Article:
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How one patient's end-of-life care can affect us all Print E-mail
Written by James C. Salwitz, MD | KevinMD   
Monday, 24 October 2016 00:00

David was 42 when he died from stomach cancer. He spent the last year of his life receiving useless chemotherapy and debilitating radiation. David was in terrible pain all of the time. He stayed in bed for months as cancer destroyed his ribs, back and lungs.

Finally, David was rushed to a hospital, plugged into a breathing machine and pierced by countless IV drips. He died despite a battery of tests, drugs and several rounds of rib-cracking CPR.

His wife - previously positive, happy and successful - never recovered. She quit work, drank heavily and spun into a therapy-resistant depression. 12 months later, she used pills to take her life.

At the time of David's death, his son was 17. The teen found comfort in the kind of pharmaceutical intervention that comes from the bottle and needle.

He was high school dropout and in jail by 20. Although paroled at 23, David's son was back in prison by 26. His life had dissolved to rubble.

David's suffering, poorly controlled during that last year of life, was a direct result of a failure to plan for the inevitable and the inexcusable negligence of his caregivers to provide comfort. That misery transferred to those he loved. David's pain continued after death.

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Double booking the doctor is half-booking the patient Print E-mail
Written by A Country Doctor Writes   
Friday, 14 October 2016 00:00

Not only have we shortened medical appointments to 15 minutes. We also sometimes double book them.

I get the feeling that non-providers think of this as something fairly ordinary, and even reasonable. But it is often a very difficult and destructive thing to do.

The term "double booking" and the way it looks in an ordinary doctor's scheduling grid suggest that the physician might possibly be expected to be in two places at the same time. That is hardly ever the case for those of us who are mere mortals.

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Last Updated on Saturday, 15 October 2016 10:10
A Samurai Physician's Teachings Print E-mail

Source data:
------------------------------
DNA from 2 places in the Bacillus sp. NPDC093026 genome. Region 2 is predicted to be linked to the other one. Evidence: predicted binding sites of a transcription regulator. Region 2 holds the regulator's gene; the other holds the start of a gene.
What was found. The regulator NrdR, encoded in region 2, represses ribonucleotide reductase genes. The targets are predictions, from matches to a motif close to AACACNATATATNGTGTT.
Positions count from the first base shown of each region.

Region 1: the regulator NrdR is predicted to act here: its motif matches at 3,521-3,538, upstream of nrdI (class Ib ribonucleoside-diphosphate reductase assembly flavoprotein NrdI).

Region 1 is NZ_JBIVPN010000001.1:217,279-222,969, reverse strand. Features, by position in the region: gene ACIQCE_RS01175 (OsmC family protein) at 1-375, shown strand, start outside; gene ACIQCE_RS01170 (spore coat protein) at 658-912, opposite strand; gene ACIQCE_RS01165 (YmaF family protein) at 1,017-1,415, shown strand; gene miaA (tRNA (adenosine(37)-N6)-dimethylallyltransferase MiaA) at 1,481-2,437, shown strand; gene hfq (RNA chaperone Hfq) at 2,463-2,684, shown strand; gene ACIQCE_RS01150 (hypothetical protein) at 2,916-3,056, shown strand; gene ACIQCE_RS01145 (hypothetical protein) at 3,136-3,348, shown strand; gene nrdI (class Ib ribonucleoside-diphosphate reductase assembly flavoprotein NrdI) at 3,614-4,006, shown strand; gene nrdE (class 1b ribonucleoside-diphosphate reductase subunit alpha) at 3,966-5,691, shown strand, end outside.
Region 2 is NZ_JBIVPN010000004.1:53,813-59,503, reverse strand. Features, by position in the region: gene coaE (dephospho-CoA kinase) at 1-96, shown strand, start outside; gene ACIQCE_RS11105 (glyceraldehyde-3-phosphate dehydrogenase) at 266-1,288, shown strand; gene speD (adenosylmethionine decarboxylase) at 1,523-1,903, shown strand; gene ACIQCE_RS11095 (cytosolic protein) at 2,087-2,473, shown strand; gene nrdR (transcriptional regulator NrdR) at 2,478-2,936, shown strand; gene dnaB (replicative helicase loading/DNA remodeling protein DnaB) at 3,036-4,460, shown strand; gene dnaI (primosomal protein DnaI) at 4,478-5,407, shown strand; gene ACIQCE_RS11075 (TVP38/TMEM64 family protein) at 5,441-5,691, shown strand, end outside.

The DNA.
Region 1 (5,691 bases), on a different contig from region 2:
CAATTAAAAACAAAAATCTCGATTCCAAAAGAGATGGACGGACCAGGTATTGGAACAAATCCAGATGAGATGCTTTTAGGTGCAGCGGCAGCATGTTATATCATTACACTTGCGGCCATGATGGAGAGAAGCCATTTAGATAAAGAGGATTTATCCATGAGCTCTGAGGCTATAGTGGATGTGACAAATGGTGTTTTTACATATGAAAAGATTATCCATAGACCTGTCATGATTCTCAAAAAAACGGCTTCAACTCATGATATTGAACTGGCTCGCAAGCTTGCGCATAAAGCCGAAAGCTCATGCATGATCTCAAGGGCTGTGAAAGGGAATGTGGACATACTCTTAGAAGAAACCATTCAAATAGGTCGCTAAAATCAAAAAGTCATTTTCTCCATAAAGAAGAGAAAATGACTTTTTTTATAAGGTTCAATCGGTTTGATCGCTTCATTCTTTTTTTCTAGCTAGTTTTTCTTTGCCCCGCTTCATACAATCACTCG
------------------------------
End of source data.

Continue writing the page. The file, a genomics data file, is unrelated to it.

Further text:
Written by FHI's Week in Review   
Monday, 03 October 2016 18:09

A Country Doctor Writes about the merits of Traditional Chinese Medicine (TCM) on 9/30/16. The author believes the value of TCM lies in "a certain enlightenment and pragmatism" and that the Chinese approach puts responsibility on the individual, rather than rely on the pharmacological effectiveness of traditional Chinese medicines. 
According to the author:

In the last hundred years, our <American> culture, with its tremendous scientific and technological advances, embraced the notion that our diseases come from invading bacteria, random gene mutations and other causes completely beyond our control. The promise of modern medicine has been that we can understand and counteract these forces through science, with more and more counteractive interventions. But as our treatments get more and more powerful, we have seen many of them cause ripple effects that cause other types of discomfort or disease.

Read more in the current issue of Week in Review>>

Last Updated on Monday, 03 October 2016 18:25
Fixing our EHR mess: What needs to be done Print E-mail
Written by Kevin Campbell, MD | KevinMD   
Thursday, 22 September 2016 00:00

In 2009 the Health Information Technology for Economic and Clinical Health Act (HITECH) was signed into law by President Obama and this law quickly changed the way medicine in the United Sates is practiced. The law was a first step in requiring all physicians to utilize electronic records. The president promised that creating and electronic record mandate for physicians would result in a national, universal electronic medical record system and improve care and communication. Ultimately, the legislation that required EMR implementation in 2009 began the process of penalizing physicians who do not use them and started a lucrative business for healthcare IT vendors such as Allscripts, EPIC, Cerner and many others. The requirements to implement EMR resulted in thousands of physician practices having to make harsh financially motivated decisions - either close the doors or sell out to larger healthcare systems.